Feels good outside. I wasn’t awash in sweat before beginning my run this morning, a nice reprieve from summer beatings.
My nephew is nearing the home stretch after months of cancer treatment. This is a second cancer, different from a recurrence. He’s recovering from surgery with four more rounds of chemo to go. Everything falls to the periphery when a loved one is very sick, but things are looking up.
I made the mistake of assuming books might be a good distraction. Chemo does a number not just on the body but the ability to concentrate. Ditto for his sleepless loved ones. Short stuff is better.
Along with shorter runs and shorter hikes due to a mostly toasty summer, I’m appreciating shorter yoga classes (Yoga with Adriene) and shorter books, movies and shows. Even a short tree is getting love and water and just the right amount of sunshine.
My dad gave me a bonsai tree in May and it’s still alive. At some point when I was in high school, someone got it into the family’s head that I LOVE bonsai trees. And so all my life I’ve been given bonsai trees, kits with planters and tiny scissors to shape my own bonsai masterpiece and many books. My trees all died until this one. It comes with me when we leave town, along with our pots of bell peppers, mint and basil. It’s a full car with little room for the must-haves: hiking boots, running shoes and camping equipment. And bear spray, of course.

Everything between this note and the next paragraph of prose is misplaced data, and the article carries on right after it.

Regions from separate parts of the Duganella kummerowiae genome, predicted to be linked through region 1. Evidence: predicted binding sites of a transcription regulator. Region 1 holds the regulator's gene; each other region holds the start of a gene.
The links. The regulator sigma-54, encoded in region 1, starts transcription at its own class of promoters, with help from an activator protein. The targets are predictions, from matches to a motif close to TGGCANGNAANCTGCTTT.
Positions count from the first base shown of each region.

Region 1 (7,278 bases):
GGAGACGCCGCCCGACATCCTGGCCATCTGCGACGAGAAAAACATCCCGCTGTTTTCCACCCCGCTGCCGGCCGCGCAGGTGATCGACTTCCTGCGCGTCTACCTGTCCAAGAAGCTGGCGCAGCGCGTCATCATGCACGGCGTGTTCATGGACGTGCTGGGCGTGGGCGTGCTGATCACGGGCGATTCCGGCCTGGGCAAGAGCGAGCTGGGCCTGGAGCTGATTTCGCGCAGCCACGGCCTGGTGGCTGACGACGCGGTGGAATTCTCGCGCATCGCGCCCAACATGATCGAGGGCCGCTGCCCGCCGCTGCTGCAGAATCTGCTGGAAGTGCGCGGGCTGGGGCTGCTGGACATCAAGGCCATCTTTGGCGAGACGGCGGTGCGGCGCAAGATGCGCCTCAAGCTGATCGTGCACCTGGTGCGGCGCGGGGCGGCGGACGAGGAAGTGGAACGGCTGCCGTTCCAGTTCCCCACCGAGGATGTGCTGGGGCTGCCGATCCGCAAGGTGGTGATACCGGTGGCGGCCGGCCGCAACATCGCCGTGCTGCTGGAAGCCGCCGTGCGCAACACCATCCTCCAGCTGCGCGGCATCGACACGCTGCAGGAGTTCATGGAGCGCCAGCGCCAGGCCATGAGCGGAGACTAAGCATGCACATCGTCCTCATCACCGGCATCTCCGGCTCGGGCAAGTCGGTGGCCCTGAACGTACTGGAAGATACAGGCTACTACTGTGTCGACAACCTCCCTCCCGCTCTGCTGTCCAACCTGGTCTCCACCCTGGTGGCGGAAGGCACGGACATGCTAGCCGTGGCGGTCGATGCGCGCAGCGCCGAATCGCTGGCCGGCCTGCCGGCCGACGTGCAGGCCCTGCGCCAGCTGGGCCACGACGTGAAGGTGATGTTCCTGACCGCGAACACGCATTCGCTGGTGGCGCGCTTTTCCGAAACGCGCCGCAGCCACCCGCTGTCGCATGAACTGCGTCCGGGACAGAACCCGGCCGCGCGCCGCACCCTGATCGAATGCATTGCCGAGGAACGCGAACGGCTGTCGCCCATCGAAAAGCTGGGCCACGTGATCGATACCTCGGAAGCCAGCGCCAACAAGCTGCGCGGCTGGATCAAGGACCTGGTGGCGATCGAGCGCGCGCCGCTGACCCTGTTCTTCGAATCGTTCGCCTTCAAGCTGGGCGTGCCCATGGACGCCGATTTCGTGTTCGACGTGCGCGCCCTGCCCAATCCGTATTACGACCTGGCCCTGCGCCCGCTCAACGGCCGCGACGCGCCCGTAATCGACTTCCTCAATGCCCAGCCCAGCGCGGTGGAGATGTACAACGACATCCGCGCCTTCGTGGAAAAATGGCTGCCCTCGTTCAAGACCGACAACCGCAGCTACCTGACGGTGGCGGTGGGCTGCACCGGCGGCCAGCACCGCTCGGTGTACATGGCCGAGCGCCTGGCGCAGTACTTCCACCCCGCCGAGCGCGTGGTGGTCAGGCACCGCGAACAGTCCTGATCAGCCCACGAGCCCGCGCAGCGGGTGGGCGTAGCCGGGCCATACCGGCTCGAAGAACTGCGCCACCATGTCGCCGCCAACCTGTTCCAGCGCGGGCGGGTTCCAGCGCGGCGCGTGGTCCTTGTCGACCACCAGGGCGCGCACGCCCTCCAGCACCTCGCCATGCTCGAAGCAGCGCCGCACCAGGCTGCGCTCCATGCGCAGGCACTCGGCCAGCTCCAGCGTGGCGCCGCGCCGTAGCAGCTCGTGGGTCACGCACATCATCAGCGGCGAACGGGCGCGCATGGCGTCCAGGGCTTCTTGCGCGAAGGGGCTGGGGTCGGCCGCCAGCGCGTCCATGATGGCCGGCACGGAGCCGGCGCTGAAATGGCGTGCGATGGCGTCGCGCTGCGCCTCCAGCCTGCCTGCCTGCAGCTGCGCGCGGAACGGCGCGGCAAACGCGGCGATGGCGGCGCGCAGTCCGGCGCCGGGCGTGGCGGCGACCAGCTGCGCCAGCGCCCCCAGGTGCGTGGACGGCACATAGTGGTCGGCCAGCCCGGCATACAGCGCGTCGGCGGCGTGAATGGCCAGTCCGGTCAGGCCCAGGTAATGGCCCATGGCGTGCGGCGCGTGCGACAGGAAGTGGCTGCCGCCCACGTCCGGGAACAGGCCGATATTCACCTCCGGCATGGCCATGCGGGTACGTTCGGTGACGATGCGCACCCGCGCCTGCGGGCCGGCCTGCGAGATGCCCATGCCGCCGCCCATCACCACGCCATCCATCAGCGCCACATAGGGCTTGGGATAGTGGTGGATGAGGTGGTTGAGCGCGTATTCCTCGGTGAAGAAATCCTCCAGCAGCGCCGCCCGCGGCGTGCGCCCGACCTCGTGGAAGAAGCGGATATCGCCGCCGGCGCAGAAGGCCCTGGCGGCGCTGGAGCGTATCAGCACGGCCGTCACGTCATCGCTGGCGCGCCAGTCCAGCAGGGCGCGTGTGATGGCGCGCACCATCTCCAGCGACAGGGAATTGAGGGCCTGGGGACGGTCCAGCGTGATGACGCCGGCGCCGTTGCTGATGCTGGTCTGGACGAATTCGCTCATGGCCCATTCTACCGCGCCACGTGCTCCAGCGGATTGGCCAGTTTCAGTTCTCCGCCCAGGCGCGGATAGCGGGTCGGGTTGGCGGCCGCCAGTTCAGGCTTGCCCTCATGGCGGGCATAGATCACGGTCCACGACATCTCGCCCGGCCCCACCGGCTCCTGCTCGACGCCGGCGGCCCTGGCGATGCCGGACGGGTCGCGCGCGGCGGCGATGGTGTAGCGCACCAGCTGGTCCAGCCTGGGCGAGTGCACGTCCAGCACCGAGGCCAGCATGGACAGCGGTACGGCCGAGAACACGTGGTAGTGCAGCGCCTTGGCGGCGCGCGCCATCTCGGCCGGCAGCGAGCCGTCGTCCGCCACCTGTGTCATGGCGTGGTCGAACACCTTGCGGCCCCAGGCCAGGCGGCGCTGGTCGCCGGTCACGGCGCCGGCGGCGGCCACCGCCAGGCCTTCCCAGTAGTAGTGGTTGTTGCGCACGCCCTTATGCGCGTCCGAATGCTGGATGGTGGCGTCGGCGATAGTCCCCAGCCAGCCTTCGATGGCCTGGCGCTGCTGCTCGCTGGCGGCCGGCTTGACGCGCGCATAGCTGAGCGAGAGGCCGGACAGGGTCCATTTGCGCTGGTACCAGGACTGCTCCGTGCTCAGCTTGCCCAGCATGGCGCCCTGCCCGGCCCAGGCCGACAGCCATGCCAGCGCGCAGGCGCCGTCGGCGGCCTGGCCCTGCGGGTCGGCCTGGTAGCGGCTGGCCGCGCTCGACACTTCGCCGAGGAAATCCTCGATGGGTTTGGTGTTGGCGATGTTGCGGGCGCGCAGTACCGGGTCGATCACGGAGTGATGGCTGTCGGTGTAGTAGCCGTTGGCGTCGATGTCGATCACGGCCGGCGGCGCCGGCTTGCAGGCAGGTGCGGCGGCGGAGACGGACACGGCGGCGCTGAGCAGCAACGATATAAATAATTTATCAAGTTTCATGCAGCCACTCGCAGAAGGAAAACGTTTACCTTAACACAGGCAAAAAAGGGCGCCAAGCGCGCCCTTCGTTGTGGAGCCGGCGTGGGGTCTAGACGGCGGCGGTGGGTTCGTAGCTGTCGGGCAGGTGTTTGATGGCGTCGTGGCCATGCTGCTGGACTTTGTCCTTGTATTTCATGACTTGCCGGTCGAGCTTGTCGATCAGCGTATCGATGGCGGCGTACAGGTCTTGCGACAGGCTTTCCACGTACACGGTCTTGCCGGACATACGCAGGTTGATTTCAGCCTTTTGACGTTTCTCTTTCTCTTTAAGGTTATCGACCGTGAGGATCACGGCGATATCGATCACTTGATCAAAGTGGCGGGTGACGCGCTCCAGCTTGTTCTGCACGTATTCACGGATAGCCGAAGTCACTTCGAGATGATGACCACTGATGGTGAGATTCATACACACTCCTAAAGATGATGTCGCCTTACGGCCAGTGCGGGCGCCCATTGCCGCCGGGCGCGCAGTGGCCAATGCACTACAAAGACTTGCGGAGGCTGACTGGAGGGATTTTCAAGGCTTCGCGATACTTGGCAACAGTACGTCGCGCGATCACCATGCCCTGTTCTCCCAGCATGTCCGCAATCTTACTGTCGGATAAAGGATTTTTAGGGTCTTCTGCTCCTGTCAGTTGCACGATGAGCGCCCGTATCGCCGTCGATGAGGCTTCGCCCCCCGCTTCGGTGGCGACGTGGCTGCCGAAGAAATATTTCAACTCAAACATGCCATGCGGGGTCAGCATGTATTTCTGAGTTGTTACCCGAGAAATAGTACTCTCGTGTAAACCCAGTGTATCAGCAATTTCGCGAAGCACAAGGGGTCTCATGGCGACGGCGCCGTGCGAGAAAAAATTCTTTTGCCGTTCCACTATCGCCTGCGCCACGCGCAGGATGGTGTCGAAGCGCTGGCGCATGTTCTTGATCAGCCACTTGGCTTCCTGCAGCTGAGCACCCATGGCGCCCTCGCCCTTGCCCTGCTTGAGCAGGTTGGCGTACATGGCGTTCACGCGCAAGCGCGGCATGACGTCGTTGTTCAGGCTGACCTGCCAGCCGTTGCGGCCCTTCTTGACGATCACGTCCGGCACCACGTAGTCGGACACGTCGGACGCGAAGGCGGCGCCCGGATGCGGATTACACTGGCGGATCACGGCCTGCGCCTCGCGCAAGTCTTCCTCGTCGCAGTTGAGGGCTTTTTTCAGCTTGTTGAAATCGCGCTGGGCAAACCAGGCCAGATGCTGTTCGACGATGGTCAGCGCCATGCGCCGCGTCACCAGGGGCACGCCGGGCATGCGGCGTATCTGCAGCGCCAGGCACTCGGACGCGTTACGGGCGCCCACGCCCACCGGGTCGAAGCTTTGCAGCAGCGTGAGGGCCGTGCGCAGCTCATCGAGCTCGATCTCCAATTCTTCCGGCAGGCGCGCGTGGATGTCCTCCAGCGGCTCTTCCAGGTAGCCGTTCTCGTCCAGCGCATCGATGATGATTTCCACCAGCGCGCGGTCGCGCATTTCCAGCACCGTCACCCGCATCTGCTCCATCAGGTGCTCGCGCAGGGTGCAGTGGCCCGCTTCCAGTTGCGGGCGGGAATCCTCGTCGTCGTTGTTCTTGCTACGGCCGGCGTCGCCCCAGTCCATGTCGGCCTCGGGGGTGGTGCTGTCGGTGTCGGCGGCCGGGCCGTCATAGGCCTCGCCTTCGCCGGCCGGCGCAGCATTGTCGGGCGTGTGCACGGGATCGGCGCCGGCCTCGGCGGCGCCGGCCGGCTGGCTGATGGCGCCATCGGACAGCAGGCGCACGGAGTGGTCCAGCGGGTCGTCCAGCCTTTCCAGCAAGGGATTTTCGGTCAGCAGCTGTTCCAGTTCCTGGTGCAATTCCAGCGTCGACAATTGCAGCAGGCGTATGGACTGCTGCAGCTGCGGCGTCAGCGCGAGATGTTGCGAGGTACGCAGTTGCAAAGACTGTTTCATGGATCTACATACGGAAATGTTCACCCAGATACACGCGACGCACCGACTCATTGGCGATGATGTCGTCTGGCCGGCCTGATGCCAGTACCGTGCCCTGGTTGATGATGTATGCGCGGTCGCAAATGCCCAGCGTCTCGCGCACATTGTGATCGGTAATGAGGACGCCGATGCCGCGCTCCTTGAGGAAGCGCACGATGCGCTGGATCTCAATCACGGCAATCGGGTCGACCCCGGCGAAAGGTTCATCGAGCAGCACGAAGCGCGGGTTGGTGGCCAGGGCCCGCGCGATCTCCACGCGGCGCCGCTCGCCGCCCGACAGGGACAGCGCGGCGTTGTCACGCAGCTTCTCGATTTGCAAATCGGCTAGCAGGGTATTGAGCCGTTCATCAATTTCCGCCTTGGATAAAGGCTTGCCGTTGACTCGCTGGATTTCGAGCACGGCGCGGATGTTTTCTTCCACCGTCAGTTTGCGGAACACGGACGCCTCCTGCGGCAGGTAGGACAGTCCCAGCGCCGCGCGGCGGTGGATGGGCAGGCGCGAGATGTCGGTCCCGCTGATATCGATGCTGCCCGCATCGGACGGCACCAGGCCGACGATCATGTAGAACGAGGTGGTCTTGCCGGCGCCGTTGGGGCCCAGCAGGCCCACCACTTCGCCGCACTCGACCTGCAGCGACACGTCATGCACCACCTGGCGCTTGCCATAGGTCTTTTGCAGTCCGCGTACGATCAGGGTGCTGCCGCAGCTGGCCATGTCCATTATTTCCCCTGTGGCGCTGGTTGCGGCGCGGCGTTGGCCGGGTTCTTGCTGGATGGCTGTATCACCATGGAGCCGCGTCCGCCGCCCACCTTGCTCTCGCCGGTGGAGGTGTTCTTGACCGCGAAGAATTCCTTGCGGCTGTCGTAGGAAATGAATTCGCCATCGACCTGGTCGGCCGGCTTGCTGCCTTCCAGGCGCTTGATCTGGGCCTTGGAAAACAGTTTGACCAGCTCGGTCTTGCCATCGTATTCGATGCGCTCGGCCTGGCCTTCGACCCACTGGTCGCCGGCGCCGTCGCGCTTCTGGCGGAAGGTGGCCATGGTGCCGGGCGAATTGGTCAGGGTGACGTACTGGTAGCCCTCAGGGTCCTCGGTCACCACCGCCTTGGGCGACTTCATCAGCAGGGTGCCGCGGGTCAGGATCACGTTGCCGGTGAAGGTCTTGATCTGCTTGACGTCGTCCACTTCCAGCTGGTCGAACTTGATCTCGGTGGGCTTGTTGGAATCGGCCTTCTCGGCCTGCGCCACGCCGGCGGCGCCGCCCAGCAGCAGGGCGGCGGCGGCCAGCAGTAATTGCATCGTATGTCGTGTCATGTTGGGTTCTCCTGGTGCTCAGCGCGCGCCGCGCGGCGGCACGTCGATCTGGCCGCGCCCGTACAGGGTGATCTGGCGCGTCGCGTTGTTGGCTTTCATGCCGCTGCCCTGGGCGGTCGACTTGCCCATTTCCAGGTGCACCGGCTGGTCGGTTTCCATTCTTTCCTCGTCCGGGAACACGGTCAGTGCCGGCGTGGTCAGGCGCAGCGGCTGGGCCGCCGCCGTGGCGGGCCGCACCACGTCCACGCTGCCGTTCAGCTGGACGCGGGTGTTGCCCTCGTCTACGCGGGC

Not at all related, but I have a long list of summery recipes bookmarked in cookbooks and on my laptop. Aspirational cooking. They all have too many steps or cram 10 steps into one. Aside from one divine batch of kale pesto, this summer’s cooking is almost nonexistent. My niece noticed – All you eat is tomatoes? Not quite, but good tomatoes are the star of every meal. A highlight of my summer was picking warm cherry tomatoes with my little buddies. Only a few made it into the salad.
We also finally got to watch the Perseid meteor shower together. Raj and I usually go camping when the shower is at its peak, forgetting shaded campsites, while lovely by day, obscure the night sky. We end up just seeing what we can through scraps of sky, half distracted by every snapping twig in the woods. Not this year. This year we all laid on lounge chairs in my sister’s fenced backyard in the Poconos with a wide open sky on display and a thermos of hot cocoa to keep us awake. The girls were sleepy and impatient but they got a kick seeing Mars and went all giddy when they caught their first meteor.
My nephew is home. We’re not visiting because his immune system is too vulnerable, but he’s on my mind all the time. He’s the wish I make on shooting stars, when we drive over railroad tracks and when a lady bug landed on my finger. Hoping for no more cancer beats the rhyme we used to sing: Ladybug, Ladybug, fly away home. Your house is on fire and your children are alone. Superstitious habits won’t destroy cancer, but like my Grandma said when she gave us all Jesus pillows, it can’t hurt.